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Servants: The True Story Of Life Below Stairs: 1/3 – Knowing Your Place


My great aunts were in domestic service from the 1890s thought to the 1940s and 1950s, they were according to my memories well treated by their employers. I cannot recall any of them ever speaking ill of their employers. However, they were employed by the nobility and not the middle class, did that make a difference?

Fascinating series whatever your views

BBC website

Dr Pamela Cox looks at the grand houses of the Victorian ruling elite – large country estates dependent on an army of staff toiling away below stairs.

The Victorians ushered in a new ideal of servitude – where loyal, selfless servants were depersonalised stereotypes with standardised uniforms, hairstyles and even generic names denoting position. In the immaculately preserved rooms of Erddig in North Wales, portraits of servants like loyal housekeeper Mrs Webster hint at an affectionate relationship between family and servants, but the reality for most was quite different.

In other stately homes, hidden passages kept servants separate from the family. Anonymity, invisibility and segregation were a crucial part of their gruelling job – and the strict servant hierarchy even kept them segregated from each other.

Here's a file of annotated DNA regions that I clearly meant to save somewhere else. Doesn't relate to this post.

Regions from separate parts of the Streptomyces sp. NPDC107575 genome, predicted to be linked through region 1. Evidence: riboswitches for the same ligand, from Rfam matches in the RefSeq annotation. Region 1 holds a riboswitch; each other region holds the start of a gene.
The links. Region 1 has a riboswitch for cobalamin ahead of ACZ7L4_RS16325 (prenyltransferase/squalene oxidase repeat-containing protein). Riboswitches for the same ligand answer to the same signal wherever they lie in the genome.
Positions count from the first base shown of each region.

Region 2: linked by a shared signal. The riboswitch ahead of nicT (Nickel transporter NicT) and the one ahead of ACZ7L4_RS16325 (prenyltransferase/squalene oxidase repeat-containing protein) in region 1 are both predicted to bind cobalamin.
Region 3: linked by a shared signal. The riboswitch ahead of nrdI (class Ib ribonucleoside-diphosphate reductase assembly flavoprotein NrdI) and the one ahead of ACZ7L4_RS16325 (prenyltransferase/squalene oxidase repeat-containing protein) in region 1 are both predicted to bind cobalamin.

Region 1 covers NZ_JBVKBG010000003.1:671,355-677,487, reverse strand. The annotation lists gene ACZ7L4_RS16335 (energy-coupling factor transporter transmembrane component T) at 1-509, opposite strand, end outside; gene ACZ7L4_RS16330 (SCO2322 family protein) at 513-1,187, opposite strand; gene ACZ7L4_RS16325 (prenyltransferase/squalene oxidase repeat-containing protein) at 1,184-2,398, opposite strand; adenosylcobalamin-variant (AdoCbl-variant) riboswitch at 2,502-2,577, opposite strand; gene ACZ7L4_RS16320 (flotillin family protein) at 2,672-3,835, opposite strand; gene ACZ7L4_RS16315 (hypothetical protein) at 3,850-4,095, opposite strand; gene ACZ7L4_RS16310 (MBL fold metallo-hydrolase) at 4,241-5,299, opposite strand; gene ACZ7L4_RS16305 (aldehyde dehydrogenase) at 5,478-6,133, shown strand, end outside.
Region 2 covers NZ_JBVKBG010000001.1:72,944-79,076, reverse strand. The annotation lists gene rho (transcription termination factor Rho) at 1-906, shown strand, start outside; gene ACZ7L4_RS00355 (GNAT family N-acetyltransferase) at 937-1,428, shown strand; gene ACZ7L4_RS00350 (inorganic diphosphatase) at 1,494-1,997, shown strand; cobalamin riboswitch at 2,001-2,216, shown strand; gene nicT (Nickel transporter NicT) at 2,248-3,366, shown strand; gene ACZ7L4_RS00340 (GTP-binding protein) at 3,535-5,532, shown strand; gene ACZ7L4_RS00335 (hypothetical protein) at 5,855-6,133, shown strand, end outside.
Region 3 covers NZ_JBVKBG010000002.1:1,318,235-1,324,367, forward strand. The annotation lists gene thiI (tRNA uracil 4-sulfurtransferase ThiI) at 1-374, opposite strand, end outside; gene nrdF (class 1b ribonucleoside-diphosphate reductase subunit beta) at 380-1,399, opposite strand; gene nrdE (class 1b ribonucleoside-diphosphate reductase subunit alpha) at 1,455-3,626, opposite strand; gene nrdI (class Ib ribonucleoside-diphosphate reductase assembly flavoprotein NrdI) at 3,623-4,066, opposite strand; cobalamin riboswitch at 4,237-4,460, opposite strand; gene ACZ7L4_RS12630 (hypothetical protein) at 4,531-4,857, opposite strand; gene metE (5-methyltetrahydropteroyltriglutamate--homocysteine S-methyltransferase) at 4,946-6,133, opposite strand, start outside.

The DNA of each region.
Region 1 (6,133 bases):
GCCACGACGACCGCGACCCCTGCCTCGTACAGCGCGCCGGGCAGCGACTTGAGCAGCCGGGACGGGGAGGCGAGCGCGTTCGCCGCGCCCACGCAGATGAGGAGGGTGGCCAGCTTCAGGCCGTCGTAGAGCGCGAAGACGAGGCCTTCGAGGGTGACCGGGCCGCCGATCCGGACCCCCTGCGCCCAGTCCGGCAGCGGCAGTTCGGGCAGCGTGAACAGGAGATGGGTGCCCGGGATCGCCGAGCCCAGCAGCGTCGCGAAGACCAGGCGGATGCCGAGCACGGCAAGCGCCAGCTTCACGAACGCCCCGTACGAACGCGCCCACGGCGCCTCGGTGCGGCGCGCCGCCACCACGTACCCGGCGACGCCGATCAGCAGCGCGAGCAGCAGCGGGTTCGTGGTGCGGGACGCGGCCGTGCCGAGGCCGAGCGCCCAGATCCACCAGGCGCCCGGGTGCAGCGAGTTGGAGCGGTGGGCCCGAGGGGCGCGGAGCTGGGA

Michael Pilgrim had a 2012  review at The Telegraph which started thusly:

The prodigious 19th-century letter writer Jane Carlyle had a frightful time with her servants. She went through 34 in 32 years. Hardly surprising since they were that breed of hired help known as the maid of all work, the sole domestic in a middle-class household.

One such, Mary, had the misfortune to give birth in a back room of Jane’s Chelsea house. Feet away, Jane’s husband Thomas Carlyle was busy taking after-dinner tea, the great essayist seemingly unperturbed.

This was not good. As Servants: the True Story of Life Below Stairs (BBC Two) explained, Mrs Carlyle was seen to have failed to keep her employee on the path to righteousness. There was no choice. Mary had to go.

Servants was presented by the academic Dr Pamela Cox. Given that Cox’s grandmothers were in service and that she teaches at Essex – a university not renowned for its right-leaning views – one might have expected a rant. Certainly, the picture painted was far from the gentle Farrow & Ball ambience of Upstairs, Downstairs and Downton Abbey, but it was not without affection. MORE AT LINK

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